Joe Lavorgna, chief Americas economist at Natixis, believes QT may have effectively raised interest rates another 0.5%.
Add it to the 5.4% increase of the present cycle… and Lavorgna claims the Federal Reserve has tightened some 6% during the existing cycle.
As Lavorgna reminds us:
The Federal Reserve has not yanked the monetary reins so tightly since Paul Volcker in the early 1980s — when inflation ran to double digits.
“The amount of policy tightening is unprecedented,” Lavorgna concludes.
We must conclude this tightening cycle has been longer and far more drastic than generally realized.
This degree of tightening has sunk the economy into previous recessions.
The following chart reveals that on each occasion tightening approached 5 percentage points… recession was close by.
At what point will some hinge give way in the financial system, or some overburdened transmission belt snap?
We have no specific answer.
The Coming “Ice Age”
But Société Générale market strategist Albert Edwards believes current conditions indicate the “ice age” he has forecast since 1996 may soon be upon us.
Japan has been frozen in its own ice age since the late 1980s. And Edwards believes the next recession could plunge the United States into its own.
Assume it does.
How can the Federal Reserve melt the glaciers and unfreeze the rivers?
If we accept history as our guide, the Federal Reserve requires interest rates between 4% and 5% to tackle recession.
Only then does it wield enough “dry powder” to kindle a thawing fire.
Rates peaked at 5.25% in 2007, for example. The Federal Reserve therefore had cords of kindling on hand to throw against the following crisis.
Today’s 2.50% cannot give off the requisite sparks.
But what about renewed rounds of quantitative easing?
The Federal Reserve was able to vastly expand its balance sheet after the last crisis — from $800 billion to a preposterous $4.5 trillion.
But it lacks the monetary space to execute a similar coup. Even with QT, some $4 trillion hangs upon the balance sheet.
Additional QE might warm — but not enflame.
And then we come to the politics…
“QE for the People!”
QE has enriched Wall Street gloriously while Main Street has scratched by.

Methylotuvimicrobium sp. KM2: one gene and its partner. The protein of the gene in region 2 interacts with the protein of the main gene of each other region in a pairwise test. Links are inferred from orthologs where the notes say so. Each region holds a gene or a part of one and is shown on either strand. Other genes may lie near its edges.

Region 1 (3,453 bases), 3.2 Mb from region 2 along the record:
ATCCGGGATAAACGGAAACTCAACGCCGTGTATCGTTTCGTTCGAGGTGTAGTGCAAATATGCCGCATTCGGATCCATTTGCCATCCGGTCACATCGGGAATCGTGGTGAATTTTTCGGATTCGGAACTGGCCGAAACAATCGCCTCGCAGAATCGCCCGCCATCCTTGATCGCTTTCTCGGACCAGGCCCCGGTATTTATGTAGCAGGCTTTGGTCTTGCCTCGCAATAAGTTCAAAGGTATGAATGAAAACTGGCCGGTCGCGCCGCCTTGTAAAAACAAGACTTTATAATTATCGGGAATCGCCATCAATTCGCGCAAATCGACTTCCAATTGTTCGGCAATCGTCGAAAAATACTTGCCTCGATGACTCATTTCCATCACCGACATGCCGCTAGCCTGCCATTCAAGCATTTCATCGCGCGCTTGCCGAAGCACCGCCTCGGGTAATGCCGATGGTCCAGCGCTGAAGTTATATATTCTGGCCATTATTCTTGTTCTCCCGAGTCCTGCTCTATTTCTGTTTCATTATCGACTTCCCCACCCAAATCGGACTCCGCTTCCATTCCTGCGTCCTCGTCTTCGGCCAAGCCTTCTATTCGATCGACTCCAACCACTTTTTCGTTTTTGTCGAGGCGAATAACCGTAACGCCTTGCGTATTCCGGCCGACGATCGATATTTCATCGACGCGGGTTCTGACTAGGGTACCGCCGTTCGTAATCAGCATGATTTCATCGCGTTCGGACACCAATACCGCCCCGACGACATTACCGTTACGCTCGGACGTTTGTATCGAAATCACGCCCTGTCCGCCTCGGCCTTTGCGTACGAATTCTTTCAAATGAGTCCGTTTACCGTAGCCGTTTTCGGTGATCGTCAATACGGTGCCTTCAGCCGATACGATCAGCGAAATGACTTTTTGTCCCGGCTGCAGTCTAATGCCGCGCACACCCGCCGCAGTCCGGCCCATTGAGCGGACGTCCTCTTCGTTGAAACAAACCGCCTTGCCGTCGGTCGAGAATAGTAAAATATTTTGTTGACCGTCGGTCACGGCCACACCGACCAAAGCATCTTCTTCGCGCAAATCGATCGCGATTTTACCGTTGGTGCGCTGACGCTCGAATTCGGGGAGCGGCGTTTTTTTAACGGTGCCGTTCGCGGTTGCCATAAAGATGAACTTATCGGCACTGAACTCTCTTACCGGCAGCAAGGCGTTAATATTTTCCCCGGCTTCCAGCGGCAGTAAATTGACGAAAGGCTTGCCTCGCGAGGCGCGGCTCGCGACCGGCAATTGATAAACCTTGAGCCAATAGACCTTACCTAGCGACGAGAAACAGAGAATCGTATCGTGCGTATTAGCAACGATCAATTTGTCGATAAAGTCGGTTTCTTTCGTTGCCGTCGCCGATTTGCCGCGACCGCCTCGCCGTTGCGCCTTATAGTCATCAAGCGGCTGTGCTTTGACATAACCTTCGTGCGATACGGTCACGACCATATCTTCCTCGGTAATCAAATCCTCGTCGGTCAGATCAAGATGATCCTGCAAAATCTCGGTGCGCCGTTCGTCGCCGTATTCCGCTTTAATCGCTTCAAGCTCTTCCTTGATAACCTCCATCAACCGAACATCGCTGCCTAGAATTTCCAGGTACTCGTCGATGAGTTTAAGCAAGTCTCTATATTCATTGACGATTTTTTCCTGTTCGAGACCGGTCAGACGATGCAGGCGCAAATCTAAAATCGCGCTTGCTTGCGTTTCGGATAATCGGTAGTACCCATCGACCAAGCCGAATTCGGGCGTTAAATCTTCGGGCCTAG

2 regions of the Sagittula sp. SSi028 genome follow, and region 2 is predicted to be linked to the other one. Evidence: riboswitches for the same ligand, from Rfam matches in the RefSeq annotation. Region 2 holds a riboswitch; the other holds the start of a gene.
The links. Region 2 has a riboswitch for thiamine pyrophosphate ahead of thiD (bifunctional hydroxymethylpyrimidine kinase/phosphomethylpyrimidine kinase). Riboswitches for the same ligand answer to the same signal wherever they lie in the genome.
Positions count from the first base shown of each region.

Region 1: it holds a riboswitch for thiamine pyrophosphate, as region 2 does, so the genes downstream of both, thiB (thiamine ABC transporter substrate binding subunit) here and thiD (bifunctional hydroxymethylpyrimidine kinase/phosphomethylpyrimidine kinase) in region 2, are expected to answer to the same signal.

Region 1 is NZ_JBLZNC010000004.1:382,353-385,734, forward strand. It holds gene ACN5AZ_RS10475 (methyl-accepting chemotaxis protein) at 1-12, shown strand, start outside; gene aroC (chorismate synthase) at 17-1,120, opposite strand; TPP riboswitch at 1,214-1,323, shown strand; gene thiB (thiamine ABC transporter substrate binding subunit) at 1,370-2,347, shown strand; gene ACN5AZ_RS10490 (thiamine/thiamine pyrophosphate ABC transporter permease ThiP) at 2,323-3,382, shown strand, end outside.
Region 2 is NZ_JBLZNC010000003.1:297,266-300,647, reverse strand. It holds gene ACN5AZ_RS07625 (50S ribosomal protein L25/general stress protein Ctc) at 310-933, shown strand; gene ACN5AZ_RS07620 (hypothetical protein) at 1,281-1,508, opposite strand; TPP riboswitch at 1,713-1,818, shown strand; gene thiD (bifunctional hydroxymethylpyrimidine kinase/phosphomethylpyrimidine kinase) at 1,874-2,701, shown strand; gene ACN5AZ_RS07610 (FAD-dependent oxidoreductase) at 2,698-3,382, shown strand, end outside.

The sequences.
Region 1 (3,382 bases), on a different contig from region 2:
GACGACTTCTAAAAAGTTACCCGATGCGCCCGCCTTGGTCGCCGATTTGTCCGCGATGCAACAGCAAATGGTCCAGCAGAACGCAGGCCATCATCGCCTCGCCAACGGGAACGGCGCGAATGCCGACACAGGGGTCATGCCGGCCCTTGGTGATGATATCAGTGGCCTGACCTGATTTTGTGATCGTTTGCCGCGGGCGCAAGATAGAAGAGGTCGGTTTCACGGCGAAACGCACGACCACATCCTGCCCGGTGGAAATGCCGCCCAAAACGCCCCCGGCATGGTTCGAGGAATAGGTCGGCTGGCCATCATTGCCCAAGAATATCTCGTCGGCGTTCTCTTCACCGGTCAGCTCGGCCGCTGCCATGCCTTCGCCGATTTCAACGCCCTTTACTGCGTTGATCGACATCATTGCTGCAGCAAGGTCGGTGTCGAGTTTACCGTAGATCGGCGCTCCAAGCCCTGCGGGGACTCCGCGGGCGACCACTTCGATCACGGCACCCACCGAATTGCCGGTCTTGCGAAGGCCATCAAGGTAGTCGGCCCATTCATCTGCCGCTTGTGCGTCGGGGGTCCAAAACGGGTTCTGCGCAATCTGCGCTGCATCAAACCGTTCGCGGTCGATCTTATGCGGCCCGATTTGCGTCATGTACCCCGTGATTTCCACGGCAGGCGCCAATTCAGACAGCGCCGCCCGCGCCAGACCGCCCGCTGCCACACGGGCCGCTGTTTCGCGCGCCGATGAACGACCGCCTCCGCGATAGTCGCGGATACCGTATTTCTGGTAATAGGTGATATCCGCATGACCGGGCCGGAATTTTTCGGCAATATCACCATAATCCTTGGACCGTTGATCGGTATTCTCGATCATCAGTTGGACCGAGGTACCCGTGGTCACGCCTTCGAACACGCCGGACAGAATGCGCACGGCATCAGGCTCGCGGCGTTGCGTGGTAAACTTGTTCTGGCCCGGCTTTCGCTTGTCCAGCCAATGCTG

Additional QE may bring out the proles… with their torches and pitchforks.
Analyst Erik Townsend:
If they try to propose another round of QE that looks like the last several, I think the political left is going to say “no way.”
There’s going to be a huge revolt and people are going to say… if you’re going to create money out of thin air, it needs to be helicopter money. Give it to the people, not to Wall Street.
“QE for the people!” will be the fiery slogan on their lips. And the politicians will hear them.
The politicians will carry their own slogan:
“I must lead the people, so I must follow the people.”
Out ahead of the people they will jump, carrying forth the flag of MMT, or helicopter money.
The rich already anticipate the pitchfork-wielding mob hoofing for Wall Street…
The Rich Join the Rabble
To avoid mob justice, some are enlisting under its banners… and exchanging their Armanis for overalls.
Billionaire investor Bill Gross, for example, claims that MMT may prove one “necessary evil” to narrow the inequality gap. Higher taxes on him and his fellows is another.
Another billionaire Wall Street man — Ray Dalio — has just appeared on 60 Minutes to dilate about the need to reform capitalism.
He claims raising his taxes is one answer. (Has anyone prevented Messieurs Dalio and Gross from writing the Internal Revenue Service larger checks?)
Dalio also bats his eyelashes and blushes coyly in the direction of MMT:
“Policymakers pay too much attention to budgets relative to returns on investments.”
If only they did. Otherwise, the nation might not groan under $22 trillion of debt.
But more will be the medicine on tap…
More debt. More deficits. More fraud. More humbug.
That is, more of the same — only more so.
Managing editor, The Daily Reckoning